Monday, 9 May 2011
The Frighteners (1995) dir. Peter Jackson
Starring: Michael J, Fox, Dee Wallace Stone, Trini Alvarado, Jake Busey, Chi McBride
By Alan Bacchus
Peter Jackson's ghost thriller/comedy about a paranormal detective that tracks down a ghostly serial killer who has continued his spree from the afterlife was a minor flop in its day. But since LOTR, The Frighteners has gotten a worthy second look.
The film got an early HD-DVD release from Universal a few years ago in the form of a director’s cut, which adds another 12 minutes to the film. The DVD also comes with a full-length comprehensive documentary cut by Jackson himself, which he original shot specifically for its LaserDisc release in 1996. The Frighteners must have bad luck because it helped kill off two obsolete formats.
Michael J. Fox plays Frank Bannister, an ethically-challenged detective with a unique ability to see and communicate with the paranormal. To make money he employs the help of a couple of his ghost buddies – Cyrus (Chi McBride) and Stuart (Jim Fyfe) – to haunt people’s houses and con them into retaining his services. Bannister's immorality stems from the traumatic murder of his wife, which he witnessed and which gave him the power he possesses today.
But a new ghost has arrived in town and starts killing people in the same manner in which Frank’s wife was killed – marked with a number etched into the victim’s forehead. Frank is accused of the murders through his association as a ghost-hunter. With the help of Lucy Lynskey (Trina Alvarado), a widower whose husband was one of the numeric victims, Frank tracks down the murderer and comes face-to-face with the demon from his past.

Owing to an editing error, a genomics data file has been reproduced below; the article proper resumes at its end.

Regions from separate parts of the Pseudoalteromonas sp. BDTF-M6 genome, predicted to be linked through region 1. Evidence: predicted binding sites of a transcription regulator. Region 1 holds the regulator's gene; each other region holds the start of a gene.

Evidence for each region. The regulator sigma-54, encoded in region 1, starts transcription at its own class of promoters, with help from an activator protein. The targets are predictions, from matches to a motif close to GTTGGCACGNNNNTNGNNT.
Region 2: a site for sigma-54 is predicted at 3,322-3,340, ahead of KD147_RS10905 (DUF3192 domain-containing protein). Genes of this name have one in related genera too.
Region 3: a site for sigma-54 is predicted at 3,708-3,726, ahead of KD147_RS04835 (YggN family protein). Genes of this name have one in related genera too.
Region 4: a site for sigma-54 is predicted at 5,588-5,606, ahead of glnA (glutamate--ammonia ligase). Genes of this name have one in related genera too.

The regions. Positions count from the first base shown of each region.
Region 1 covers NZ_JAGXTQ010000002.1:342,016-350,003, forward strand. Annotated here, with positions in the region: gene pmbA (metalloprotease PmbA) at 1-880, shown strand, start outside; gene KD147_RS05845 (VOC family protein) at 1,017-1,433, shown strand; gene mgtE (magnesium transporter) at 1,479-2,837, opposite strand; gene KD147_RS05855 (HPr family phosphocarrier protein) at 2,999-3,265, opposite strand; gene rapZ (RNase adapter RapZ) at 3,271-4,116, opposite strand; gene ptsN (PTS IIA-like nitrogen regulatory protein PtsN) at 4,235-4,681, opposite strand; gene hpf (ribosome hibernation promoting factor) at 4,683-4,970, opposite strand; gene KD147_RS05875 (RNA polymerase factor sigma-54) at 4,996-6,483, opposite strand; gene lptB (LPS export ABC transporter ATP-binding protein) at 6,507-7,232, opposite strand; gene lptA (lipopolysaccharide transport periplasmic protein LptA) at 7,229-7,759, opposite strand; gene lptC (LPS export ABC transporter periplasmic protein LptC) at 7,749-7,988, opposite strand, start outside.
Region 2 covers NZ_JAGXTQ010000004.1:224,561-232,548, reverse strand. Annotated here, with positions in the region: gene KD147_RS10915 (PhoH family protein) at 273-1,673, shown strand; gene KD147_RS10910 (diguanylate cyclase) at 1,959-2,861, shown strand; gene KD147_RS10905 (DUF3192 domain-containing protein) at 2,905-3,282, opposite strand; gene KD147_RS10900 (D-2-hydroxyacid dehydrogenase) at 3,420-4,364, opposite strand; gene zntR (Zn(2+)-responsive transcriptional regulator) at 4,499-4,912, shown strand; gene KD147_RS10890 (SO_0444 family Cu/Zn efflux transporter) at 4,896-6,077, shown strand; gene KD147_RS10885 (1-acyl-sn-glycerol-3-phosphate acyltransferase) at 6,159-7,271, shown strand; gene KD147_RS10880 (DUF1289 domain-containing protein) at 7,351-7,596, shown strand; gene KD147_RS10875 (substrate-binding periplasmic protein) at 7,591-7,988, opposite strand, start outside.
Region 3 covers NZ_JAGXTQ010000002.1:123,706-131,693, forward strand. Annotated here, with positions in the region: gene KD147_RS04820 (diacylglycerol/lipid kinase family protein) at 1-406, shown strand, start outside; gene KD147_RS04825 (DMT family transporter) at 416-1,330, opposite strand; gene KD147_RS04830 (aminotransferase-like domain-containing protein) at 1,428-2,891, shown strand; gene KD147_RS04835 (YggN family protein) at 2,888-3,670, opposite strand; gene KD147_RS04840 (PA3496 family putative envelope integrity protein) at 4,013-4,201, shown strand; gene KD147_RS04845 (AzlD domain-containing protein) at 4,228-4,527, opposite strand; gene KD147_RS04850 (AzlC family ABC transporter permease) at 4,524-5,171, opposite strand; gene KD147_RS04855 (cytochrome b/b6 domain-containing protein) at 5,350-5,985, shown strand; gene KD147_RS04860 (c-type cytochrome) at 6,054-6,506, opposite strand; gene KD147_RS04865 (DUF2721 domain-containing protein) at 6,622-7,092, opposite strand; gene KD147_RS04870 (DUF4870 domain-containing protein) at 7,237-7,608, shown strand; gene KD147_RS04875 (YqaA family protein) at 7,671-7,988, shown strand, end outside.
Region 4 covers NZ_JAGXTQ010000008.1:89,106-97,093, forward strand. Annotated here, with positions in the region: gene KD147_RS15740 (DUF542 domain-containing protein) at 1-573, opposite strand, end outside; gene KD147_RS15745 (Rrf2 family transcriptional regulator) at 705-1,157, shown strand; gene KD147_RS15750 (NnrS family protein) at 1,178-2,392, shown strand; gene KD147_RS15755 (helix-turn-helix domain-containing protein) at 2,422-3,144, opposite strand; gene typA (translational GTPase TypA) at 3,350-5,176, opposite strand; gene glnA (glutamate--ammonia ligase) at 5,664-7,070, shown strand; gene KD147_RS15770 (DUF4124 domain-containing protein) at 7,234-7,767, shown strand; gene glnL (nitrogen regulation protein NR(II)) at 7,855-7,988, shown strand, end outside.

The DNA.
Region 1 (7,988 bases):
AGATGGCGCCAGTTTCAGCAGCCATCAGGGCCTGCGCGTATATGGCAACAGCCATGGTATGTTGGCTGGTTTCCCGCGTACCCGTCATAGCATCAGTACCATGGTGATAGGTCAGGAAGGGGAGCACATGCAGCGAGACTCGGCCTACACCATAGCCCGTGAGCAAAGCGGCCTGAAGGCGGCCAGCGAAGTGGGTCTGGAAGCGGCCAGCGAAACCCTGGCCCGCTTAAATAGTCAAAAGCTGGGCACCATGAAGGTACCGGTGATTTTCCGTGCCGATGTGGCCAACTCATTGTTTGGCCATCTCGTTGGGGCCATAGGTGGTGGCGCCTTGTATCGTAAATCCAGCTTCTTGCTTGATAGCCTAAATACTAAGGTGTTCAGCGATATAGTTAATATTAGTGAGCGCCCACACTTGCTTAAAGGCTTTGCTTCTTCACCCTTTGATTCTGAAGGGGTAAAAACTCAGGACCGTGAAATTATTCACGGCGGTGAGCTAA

The film is an ambitious effort because it plays on many different tones and genres. The opening establishing scenes are played as pure comedy. The central relationship is Frank and his ghost pals. Chi McBride, Jim Fyfe, John Astin and R. Lee Ermey provide caricatured characters that easily bring you into the story. Jackson and his spouse/co-writer Fran Walsh gradually pump in the fear in the second act and intrigue us with some unexpected plot twists. The lengthy final act wears out its welcome and goes over-the-top with a drawn out cat-and-mouse confrontation/gunfight.
Apart from the bloated finale, the film unfolds and reveals itself with great intrigue. Jackson skillfully retains the light comic tone for as long as he can. Eventually, he has to let go and get down to the business of solving his morbid tale. His introduction of the quirky FBI detective is a welcomed addition to the second act, but then in the finale he needlessly turns him into an ugly neo-Nazi. This misstep still doesn't work.
Michael J. Fox holds the film together well even though he is played against type. He’s a broken man without the fast-talking repartee we are used to in his more famous roles. His dramatic arc brings him from apathy to despair and back up to redemption at the end.
Fox had already been diagnosed with Parkinson’s at the time, though he had not gone public with his condition. Love or hate the film (most people are in one of these two camps), it's perhaps most significant for being Michael J. Fox's last leading role on the big screen.